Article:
Anthropomorphic beings who criticize society through humor and satire are the ingredients of Cataestrófica, Catarina Lopes’ illustration project. Does the idea sound familiar to you? It could have left the Netflix series Bojack Horseman, but the creator says no. The purpose is personal. Catastrophic was born in January 2020 with the goal of venting and changing behaviors after the author was the target of a harassment situation on a bus.
Every picture is different. Everything starts with private or collective experiences. You can treat racism by having a white animal next to the mirror with the phrase “Be active anti-racist. Recognize your privilege ”. Show that men are also crying, uncovering wage differences, or discussing consumption by drawing a bird that says that if they cannot go shopping, they don’t know the meaning of life. “I try to combine different elements of such a chaos and such a catastrophe and then to create some kind of balance or to seek this balance through my own development, my training and also through practice, to educate or collect opinions that differ from differentiate between my own and other people. ” , explains P3.
The passion for drawing comes from a child. “I would scribble any surface that could, from tables to anywhere,” he laughs. He has a degree in fine arts and one of his most famous illustrations, Monstrução, appears in the documentary O Meu Sangue. Catarina’s 30 year trait has hit more and more people, but classifying her as an illustrator is too much in her opinion. “Sometimes when I’m asked if I’m an illustrator I want to come on the table three times because I really think I’m just an illustrator in my spare time.” Or, if we prefer, “Alchemist of Disorder and Militant of the River”.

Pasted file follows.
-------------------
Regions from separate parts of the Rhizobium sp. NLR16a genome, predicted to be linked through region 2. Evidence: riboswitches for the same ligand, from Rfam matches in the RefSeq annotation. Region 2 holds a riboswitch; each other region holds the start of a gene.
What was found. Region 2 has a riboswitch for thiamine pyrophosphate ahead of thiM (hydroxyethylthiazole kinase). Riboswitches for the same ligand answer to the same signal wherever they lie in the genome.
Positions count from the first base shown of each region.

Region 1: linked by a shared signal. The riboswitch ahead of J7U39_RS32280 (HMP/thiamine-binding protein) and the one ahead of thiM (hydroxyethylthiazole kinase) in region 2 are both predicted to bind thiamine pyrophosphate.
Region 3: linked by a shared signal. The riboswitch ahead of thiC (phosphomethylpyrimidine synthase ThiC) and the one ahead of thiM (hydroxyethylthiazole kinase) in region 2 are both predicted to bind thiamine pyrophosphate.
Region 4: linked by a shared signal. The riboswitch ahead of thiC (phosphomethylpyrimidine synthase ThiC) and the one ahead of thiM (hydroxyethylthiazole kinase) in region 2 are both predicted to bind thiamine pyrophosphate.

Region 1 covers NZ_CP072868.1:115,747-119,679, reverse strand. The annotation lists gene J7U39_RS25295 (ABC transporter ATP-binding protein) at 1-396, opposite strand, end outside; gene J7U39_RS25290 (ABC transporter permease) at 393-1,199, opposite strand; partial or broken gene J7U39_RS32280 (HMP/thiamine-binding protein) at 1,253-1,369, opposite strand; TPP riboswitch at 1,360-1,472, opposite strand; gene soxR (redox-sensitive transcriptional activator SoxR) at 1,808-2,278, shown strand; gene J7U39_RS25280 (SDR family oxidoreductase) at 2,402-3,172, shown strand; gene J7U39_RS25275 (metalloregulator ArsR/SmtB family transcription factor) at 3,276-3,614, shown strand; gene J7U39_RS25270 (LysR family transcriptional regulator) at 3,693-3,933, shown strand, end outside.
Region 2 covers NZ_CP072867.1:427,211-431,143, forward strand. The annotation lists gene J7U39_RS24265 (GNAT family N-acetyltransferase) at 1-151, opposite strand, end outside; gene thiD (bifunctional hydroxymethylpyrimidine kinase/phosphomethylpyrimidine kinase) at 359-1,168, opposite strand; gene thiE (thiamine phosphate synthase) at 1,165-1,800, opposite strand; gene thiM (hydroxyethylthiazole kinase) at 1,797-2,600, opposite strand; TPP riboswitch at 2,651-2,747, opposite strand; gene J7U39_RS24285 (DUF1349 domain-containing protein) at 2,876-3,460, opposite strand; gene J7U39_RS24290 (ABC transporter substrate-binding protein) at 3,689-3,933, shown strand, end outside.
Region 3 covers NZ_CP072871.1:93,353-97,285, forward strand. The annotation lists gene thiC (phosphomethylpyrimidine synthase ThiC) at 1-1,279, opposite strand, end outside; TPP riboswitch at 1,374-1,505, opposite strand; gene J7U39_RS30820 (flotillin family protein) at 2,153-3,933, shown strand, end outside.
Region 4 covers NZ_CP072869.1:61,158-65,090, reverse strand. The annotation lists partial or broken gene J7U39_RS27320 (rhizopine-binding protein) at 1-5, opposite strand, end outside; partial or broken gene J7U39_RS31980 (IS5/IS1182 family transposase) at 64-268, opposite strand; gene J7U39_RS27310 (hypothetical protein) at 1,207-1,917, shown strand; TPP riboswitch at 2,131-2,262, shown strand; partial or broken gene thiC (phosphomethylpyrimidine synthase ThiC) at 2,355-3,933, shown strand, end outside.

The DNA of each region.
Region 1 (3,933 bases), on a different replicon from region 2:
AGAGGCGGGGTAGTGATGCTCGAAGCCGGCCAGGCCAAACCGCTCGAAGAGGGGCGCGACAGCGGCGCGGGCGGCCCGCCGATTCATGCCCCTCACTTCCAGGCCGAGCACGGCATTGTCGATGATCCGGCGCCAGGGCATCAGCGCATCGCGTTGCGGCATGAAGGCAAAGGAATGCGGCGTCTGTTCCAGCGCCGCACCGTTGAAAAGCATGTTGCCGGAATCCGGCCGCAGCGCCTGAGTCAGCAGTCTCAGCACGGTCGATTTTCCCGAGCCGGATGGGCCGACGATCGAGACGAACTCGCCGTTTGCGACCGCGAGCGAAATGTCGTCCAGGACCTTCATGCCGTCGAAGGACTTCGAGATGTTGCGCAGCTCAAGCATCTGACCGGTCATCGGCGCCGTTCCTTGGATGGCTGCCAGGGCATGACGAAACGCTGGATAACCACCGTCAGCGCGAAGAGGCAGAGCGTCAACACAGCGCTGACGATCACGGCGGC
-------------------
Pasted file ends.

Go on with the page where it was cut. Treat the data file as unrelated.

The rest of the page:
So far, he has made 217 drawings that are for sale (in digital form) for three euros on the Buy Me a Coffee platform – 30% of the amount goes to the Animal Association. If she reaches more people, the artist is sure that the Cataestrófica will not inspire merchandising, but she does not hide the fact that one day she would like to see her illustrations in a book.
Text edited by Amanda Ribeiro